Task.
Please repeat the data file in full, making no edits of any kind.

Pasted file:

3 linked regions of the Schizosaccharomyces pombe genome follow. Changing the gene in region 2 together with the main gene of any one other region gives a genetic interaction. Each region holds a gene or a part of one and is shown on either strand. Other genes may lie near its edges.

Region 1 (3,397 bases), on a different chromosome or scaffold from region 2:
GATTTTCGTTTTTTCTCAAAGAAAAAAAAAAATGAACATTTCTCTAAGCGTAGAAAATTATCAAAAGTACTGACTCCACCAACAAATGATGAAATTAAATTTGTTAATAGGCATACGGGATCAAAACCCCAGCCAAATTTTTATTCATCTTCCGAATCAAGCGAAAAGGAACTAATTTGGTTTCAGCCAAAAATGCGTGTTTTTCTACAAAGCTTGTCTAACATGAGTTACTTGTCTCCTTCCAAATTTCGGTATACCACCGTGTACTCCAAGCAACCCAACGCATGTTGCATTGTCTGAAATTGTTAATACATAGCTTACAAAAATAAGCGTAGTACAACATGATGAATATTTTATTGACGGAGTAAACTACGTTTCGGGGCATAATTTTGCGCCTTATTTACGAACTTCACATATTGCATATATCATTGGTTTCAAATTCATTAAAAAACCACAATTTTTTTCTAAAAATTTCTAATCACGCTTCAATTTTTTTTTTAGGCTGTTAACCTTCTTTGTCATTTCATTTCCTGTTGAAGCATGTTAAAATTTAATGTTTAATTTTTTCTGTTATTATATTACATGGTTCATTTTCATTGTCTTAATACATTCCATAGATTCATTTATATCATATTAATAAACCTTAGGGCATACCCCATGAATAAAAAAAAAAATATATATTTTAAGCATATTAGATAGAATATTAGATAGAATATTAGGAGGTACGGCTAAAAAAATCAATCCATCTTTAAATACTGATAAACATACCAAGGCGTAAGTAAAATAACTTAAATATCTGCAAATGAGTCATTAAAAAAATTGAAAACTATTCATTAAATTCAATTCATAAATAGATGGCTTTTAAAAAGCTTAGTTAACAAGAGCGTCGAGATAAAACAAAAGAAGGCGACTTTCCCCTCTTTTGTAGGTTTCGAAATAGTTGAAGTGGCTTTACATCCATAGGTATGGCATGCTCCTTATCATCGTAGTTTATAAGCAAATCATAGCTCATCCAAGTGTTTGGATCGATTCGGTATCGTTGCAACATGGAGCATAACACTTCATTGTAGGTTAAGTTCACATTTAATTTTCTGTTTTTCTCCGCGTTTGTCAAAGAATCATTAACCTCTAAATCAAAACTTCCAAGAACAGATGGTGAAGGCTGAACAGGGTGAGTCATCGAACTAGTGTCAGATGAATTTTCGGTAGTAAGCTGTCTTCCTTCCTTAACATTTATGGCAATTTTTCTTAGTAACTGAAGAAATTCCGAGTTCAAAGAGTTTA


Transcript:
3 linked regions of the Schizosaccharomyces pombe genome follow. Changing the gene in region 2 together with the main gene of any one other region gives a genetic interaction. Each region holds a gene or a part of one and is shown on either strand. Other genes may lie near its edges.

Region 1 (3,397 bases), on a different chromosome or scaffold from region 2:
GATTTTCGTTTTTTCTCAAAGAAAAAAAAAAATGAACATTTCTCTAAGCGTAGAAAATTATCAAAAGTACTGACTCCACCAACAAATGATGAAATTAAATTTGTTAATAGGCATACGGGATCAAAACCCCAGCCAAATTTTTATTCATCTTCCGAATCAAGCGAAAAGGAACTAATTTGGTTTCAGCCAAAAATGCGTGTTTTTCTACAAAGCTTGTCTAACATGAGTTACTTGTCTCCTTCCAAATTTCGGTATACCACCGTGTACTCCAAGCAACCCAACGCATGTTGCATTGTCTGAAATTGTTAATACATAGCTTACAAAAATAAGCGTAGTACAACATGATGAATATTTTATTGACGGAGTAAACTACGTTTCGGGGCATAATTTTGCGCCTTATTTACGAACTTCACATATTGCATATATCATTGGTTTCAAATTCATTAAAAAACCACAATTTTTTTCTAAAAATTTCTAATCACGCTTCAATTTTTTTTTTAGGCTGTTAACCTTCTTTGTCATTTCATTTCCTGTTGAAGCATGTTAAAATTTAATGTTTAATTTTTTCTGTTATTATATTACATGGTTCATTTTCATTGTCTTAATACATTCCATAGATTCATTTATATCATATTAATAAACCTTAGGGCATACCCCATGAATAAAAAAAAAAATATATATTTTAAGCATATTAGATAGAATATTAGATAGAATATTAGGAGGTACGGCTAAAAAAATCAATCCATCTTTAAATACTGATAAACATACCAAGGCGTAAGTAAAATAACTTAAATATCTGCAAATGAGTCATTAAAAAAATTGAAAACTATTCATTAAATTCAATTCATAAATAGATGGCTTTTAAAAAGCTTAGTTAACAAGAGCGTCGAGATAAAACAAAAGAAGGCGACTTTCCCCTCTTTTGTAGGTTTCGAAATAGTTGAAGTGGCTTTACATCCATAGGTATGGCATGCTCCTTATCATCGTAGTTTATAAGCAAATCATAGCTCATCCAAGTGTTTGGATCGATTCGGTATCGTTGCAACATGGAGCATAACACTTCATTGTAGGTTAAGTTCACATTTAATTTTCTGTTTTTCTCCGCGTTTGTCAAAGAATCATTAACCTCTAAATCAAAACTTCCAAGAACAGATGGTGAAGGCTGAACAGGGTGAGTCATCGAACTAGTGTCAGATGAATTTTCGGTAGTAAGCTGTCTTCCTTCCTTAACATTTATGGCAATTTTTCTTAGTAACTGAAGAAATTCCGAGTTCAAAGAGTTTA